Tuesday, 12 September 2017

Film: 'Maudie'

It's been ever such a long time, and now the wait is over at last for a film which I can thoroughly recommend - and moreover, this time no problems with hearing the dialogue!

Set in Nova Scotia, starting in the 1930s (and based on true historical characters), the ever-watchable Sally Hawkins is the eponymous Maud, a middle-aged woman who displays an unseemly awkward walk because of her living continuously with arthritic pain. She lives with her unsympathetic aunt whose attitude is largely framed by disapproval towards her niece who'd become pregnant many years previously. The way Maud has to carry herself makes it appear that as well as her physical disadvantages she might also be mentally retarded, though she's not. Through circumstances she decides to leave her home and applies for a newly-advertised post as live-in cleaner and housekeeper to an emotionally constipated fish-deliverer (Ethan Hawke) who lives alone in a small isolated cottage with his two dogs. She's the only applicant and he reluctantly takes her on but makes it abundantly clear from the outset that he's the boss who expects to be obeyed. 
She starts to explore her talent at painting - on the cottage's inside walls and windows. Of course her action engenders conflict with her hirer. As the film progresses, her painting talents (mainly small pictures on cards) become known rather wider than the immediate locality, largely thanks to a kindly customer (Kari Matchett) of the Hawke character, and it's not long before he finds himself playing second fiddle to Maudie when she becomes something of a celebrity.
After their early mutual hostilities, it doesn't come as much of a surprise when witnessing how the relationship between the two main characters develops, but it's nicely portrayed, only once tipping over into outright sentimentality, so I can forgive the film that.

This is director Aisling Walsh's first major foray into the world of feature films, though she has already done considerable TV work. This project makes me hungry to see more of her cinema work.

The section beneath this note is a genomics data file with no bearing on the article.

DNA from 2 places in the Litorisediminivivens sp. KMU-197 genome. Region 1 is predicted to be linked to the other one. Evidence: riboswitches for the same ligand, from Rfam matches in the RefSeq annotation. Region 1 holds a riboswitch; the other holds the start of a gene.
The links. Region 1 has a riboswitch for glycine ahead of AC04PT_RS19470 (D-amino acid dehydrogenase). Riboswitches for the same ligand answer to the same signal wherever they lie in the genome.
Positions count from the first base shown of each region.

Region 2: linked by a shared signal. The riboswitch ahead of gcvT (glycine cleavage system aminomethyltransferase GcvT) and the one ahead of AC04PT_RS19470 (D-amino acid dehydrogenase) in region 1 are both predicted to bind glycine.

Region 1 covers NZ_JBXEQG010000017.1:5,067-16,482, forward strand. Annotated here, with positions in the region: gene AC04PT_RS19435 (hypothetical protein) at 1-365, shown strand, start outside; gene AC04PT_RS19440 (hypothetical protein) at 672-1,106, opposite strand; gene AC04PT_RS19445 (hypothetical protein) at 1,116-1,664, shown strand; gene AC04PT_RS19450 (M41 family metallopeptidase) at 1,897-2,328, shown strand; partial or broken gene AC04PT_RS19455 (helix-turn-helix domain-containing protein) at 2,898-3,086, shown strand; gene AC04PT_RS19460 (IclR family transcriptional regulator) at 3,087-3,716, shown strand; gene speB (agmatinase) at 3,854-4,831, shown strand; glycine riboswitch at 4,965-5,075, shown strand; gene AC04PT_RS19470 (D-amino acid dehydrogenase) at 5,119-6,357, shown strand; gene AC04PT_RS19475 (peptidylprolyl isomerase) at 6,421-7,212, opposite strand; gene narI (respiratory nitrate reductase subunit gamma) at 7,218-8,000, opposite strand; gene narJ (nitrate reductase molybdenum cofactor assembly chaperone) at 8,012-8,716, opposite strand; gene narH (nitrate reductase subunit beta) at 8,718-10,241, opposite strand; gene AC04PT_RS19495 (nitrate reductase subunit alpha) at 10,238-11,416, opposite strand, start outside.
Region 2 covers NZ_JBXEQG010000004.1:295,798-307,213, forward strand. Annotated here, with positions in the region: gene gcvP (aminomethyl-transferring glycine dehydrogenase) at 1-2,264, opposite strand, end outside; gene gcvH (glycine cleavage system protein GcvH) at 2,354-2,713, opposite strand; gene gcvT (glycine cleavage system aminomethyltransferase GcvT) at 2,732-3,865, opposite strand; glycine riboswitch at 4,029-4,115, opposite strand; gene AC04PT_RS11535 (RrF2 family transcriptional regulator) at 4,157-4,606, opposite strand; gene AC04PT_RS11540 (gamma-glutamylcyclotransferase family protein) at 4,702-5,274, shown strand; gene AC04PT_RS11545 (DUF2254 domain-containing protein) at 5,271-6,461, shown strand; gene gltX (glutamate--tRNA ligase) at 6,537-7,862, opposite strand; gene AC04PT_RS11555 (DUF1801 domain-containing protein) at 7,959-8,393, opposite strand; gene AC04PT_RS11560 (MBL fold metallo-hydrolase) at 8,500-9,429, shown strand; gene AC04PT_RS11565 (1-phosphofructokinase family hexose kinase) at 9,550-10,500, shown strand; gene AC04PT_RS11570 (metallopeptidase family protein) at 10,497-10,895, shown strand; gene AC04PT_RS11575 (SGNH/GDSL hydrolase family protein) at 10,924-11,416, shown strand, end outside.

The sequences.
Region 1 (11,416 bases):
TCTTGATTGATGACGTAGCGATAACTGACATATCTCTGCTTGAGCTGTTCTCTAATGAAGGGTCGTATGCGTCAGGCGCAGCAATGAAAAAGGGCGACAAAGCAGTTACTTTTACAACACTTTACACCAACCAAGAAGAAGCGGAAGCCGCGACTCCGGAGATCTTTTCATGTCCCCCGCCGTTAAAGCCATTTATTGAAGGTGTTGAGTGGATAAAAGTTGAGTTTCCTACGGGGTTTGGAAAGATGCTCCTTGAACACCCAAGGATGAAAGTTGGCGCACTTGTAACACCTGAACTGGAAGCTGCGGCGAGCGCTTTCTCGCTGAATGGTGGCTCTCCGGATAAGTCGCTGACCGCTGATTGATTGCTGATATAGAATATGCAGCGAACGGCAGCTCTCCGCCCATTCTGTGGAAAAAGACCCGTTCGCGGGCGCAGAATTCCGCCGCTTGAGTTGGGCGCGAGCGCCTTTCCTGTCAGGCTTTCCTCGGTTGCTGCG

Photography (actually mainly shot in Newfoundland) is superb. Music is kept to a sensibly unobtrusive level and the whole of the small cast could not be better, though it's the truly wonderful and believable Sally Hawkins who carries the film. I hope she gets at least the Oscar nomination she deserves for her deeply affecting performance in this unassuming, yet quite remarkable, little film.....................7.5.


  1. I saw the film some time ago and loved it. Middle-aged? I saw Maudie as quite young. Just goes to show, wee all see things a little differently,.

    1. Maybe I was thinking of the actress behind rather than the role itself, Rachel. The film didn't quite make clear how many years were elapsing I the story.
      I'm sorry that the film is unlikely to get widely seen. It's only had two screenings here and those being at just one cinema in the whole region. A wider release would be so justified.

    2. It had big audiences here for over two weeks nearly a month ago. Do you live in a backwater?

      I don't know so much about actors and actresses as you do, I take them as I see them in the role they are playing.

    3. Hardly a backwater, Rachel - Worthing (3 or 4 screens, it varies) and with Brighton's 11 screens just a 3/4 hour bus ride away, Maudie mystifyingly missing Brighton altogether. Even at yesterday's one of just two Worthing screenings the audience was noticeably sparse.

      I must admit that I do tend to have difficulty in separating the actors/actresses from their screen roles. I wish I found it easier to suspend my disbelief.

  2. Ray,
    Pat saw this film about a month ago and highly recommended it to me. He told me I would like it. Now you recommend it. I'm getting it!

    1. It's a must-see, Ron, and I'm gong to have to revise my opinion of Pat's taste as I'd have expected that his being a fan of noisy action films he might have been bored silly by this one. I'm pleased he wasn't.